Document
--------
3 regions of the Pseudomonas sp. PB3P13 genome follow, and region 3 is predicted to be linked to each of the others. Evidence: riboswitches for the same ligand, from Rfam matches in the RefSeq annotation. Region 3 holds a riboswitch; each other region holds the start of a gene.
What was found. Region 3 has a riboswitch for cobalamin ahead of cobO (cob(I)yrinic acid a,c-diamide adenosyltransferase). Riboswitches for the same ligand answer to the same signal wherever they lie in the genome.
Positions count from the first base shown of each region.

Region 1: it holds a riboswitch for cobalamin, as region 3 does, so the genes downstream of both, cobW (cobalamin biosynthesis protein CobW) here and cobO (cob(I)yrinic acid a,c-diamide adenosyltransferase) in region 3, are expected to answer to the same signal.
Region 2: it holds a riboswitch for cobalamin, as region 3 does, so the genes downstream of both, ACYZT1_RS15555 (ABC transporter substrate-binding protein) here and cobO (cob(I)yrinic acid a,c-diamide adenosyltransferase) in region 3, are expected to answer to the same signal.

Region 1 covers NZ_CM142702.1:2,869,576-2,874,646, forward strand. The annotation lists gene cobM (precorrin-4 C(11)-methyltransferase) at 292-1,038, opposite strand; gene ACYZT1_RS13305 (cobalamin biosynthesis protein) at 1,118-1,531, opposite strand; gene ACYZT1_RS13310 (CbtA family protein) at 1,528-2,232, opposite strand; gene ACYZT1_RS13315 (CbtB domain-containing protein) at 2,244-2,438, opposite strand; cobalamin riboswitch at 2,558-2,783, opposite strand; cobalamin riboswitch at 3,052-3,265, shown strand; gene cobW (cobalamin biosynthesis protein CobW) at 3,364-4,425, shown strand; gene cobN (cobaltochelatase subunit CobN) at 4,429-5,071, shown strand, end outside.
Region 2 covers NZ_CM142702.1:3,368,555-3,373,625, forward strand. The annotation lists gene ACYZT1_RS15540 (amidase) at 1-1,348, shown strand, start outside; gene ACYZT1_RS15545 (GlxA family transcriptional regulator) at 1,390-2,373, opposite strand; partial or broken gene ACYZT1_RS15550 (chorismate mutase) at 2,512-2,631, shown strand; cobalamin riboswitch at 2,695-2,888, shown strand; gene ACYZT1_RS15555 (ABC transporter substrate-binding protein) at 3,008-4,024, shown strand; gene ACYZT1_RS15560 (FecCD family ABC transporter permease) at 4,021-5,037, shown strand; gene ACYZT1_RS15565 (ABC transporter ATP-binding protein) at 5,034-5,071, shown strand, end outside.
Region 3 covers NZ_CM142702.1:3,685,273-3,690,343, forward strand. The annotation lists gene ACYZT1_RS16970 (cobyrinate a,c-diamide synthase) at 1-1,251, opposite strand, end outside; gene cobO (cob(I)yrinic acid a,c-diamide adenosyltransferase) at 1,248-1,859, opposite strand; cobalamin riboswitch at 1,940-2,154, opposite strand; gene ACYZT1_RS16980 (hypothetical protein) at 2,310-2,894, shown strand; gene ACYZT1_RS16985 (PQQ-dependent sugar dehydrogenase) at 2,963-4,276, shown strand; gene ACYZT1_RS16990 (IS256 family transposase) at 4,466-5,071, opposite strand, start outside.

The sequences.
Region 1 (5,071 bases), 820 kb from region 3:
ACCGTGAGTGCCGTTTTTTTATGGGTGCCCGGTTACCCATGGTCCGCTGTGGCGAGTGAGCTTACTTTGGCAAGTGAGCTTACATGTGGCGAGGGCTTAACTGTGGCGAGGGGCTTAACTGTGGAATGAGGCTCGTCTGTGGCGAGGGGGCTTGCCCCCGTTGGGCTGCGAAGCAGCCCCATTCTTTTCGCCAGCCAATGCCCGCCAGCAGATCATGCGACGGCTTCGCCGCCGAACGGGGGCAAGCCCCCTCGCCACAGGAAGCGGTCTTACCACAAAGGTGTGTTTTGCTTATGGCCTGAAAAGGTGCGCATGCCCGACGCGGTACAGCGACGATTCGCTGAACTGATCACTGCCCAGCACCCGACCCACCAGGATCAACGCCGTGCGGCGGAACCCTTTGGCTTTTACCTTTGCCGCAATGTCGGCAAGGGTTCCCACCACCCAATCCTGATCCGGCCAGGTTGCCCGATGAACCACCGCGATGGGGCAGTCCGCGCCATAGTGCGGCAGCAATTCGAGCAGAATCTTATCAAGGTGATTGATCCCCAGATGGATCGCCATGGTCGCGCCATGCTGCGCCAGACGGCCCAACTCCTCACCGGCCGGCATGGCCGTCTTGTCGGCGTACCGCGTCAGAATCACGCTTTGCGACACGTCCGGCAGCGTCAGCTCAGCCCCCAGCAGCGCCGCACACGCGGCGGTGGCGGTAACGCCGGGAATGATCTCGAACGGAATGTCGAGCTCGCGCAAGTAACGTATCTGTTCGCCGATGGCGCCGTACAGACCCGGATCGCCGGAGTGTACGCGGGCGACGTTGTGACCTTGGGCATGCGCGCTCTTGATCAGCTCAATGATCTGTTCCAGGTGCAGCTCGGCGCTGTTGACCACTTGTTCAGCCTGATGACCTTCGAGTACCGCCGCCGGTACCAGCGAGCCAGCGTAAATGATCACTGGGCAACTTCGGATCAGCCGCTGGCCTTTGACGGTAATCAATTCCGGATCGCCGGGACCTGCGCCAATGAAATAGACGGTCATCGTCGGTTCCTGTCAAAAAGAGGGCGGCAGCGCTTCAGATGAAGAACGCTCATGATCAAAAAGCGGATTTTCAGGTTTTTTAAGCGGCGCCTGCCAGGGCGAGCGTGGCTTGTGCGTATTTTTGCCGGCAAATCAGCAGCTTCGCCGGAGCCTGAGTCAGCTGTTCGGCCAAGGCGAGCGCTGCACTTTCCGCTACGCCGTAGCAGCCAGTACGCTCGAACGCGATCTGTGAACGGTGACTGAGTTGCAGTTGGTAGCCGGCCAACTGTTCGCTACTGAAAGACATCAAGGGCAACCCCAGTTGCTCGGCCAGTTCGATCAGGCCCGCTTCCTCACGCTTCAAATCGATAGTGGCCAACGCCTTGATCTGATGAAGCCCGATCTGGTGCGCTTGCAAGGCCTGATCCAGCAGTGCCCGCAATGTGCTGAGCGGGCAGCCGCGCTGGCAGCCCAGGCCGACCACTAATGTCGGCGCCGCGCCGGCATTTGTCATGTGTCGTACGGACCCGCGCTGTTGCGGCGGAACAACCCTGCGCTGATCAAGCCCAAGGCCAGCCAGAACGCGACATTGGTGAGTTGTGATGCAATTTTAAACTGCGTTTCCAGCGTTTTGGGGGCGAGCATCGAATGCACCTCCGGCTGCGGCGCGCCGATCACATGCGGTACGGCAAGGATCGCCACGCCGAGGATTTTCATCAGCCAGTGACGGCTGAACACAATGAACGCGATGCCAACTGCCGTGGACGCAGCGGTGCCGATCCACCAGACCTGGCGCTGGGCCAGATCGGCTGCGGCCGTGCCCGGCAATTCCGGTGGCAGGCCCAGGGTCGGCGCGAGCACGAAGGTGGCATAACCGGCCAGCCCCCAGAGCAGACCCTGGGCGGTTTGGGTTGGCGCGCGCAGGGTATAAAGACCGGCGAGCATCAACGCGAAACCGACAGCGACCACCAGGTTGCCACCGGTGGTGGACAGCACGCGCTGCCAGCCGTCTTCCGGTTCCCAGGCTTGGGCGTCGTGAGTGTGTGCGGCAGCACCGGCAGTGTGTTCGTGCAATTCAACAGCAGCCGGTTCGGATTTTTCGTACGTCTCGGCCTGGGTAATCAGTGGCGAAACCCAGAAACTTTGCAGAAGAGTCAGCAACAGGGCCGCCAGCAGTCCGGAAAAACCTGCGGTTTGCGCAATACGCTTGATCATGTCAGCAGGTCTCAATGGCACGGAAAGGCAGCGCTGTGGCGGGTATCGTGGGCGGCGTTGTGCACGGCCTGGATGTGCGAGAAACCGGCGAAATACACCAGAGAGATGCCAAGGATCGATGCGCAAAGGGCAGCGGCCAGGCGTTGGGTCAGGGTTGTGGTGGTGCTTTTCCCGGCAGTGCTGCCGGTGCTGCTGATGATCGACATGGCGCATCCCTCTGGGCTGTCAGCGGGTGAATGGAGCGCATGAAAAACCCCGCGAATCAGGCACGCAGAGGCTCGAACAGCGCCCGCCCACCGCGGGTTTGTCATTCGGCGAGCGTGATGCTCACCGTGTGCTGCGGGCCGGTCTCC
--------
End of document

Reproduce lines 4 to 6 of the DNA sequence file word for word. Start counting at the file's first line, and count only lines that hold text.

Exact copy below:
Region 1: it holds a riboswitch for cobalamin, as region 3 does, so the genes downstream of both, cobW (cobalamin biosynthesis protein CobW) here and cobO (cob(I)yrinic acid a,c-diamide adenosyltransferase) in region 3, are expected to answer to the same signal.
Region 2: it holds a riboswitch for cobalamin, as region 3 does, so the genes downstream of both, ACYZT1_RS15555 (ABC transporter substrate-binding protein) here and cobO (cob(I)yrinic acid a,c-diamide adenosyltransferase) in region 3, are expected to answer to the same signal.

Region 1 covers NZ_CM142702.1:2,869,576-2,874,646, forward strand. The annotation lists gene cobM (precorrin-4 C(11)-methyltransferase) at 292-1,038, opposite strand; gene ACYZT1_RS13305 (cobalamin biosynthesis protein) at 1,118-1,531, opposite strand; gene ACYZT1_RS13310 (CbtA family protein) at 1,528-2,232, opposite strand; gene ACYZT1_RS13315 (CbtB domain-containing protein) at 2,244-2,438, opposite strand; cobalamin riboswitch at 2,558-2,783, opposite strand; cobalamin riboswitch at 3,052-3,265, shown strand; gene cobW (cobalamin biosynthesis protein CobW) at 3,364-4,425, shown strand; gene cobN (cobaltochelatase subunit CobN) at 4,429-5,071, shown strand, end outside.